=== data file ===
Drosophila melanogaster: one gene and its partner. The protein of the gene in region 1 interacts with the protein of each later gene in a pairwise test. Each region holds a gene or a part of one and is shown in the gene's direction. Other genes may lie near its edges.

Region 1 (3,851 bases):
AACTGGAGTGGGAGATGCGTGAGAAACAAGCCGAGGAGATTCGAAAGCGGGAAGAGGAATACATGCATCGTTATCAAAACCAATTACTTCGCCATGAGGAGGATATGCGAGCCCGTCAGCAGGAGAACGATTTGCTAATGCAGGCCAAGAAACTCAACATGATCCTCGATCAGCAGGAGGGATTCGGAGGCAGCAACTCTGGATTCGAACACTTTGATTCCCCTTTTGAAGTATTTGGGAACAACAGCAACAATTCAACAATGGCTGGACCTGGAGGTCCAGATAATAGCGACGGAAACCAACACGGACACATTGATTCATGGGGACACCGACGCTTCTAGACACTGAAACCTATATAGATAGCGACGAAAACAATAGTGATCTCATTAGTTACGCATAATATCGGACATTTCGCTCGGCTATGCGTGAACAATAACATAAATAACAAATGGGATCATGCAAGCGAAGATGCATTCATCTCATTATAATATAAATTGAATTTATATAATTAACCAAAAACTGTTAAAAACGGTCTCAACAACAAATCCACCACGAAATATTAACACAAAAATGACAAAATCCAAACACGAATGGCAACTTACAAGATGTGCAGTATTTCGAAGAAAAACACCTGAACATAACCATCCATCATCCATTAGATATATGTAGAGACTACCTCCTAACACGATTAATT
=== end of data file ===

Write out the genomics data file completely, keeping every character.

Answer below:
Drosophila melanogaster: one gene and its partner. The protein of the gene in region 1 interacts with the protein of each later gene in a pairwise test. Each region holds a gene or a part of one and is shown in the gene's direction. Other genes may lie near its edges.

Region 1 (3,851 bases):
AACTGGAGTGGGAGATGCGTGAGAAACAAGCCGAGGAGATTCGAAAGCGGGAAGAGGAATACATGCATCGTTATCAAAACCAATTACTTCGCCATGAGGAGGATATGCGAGCCCGTCAGCAGGAGAACGATTTGCTAATGCAGGCCAAGAAACTCAACATGATCCTCGATCAGCAGGAGGGATTCGGAGGCAGCAACTCTGGATTCGAACACTTTGATTCCCCTTTTGAAGTATTTGGGAACAACAGCAACAATTCAACAATGGCTGGACCTGGAGGTCCAGATAATAGCGACGGAAACCAACACGGACACATTGATTCATGGGGACACCGACGCTTCTAGACACTGAAACCTATATAGATAGCGACGAAAACAATAGTGATCTCATTAGTTACGCATAATATCGGACATTTCGCTCGGCTATGCGTGAACAATAACATAAATAACAAATGGGATCATGCAAGCGAAGATGCATTCATCTCATTATAATATAAATTGAATTTATATAATTAACCAAAAACTGTTAAAAACGGTCTCAACAACAAATCCACCACGAAATATTAACACAAAAATGACAAAATCCAAACACGAATGGCAACTTACAAGATGTGCAGTATTTCGAAGAAAAACACCTGAACATAACCATCCATCATCCATTAGATATATGTAGAGACTACCTCCTAACACGATTAATT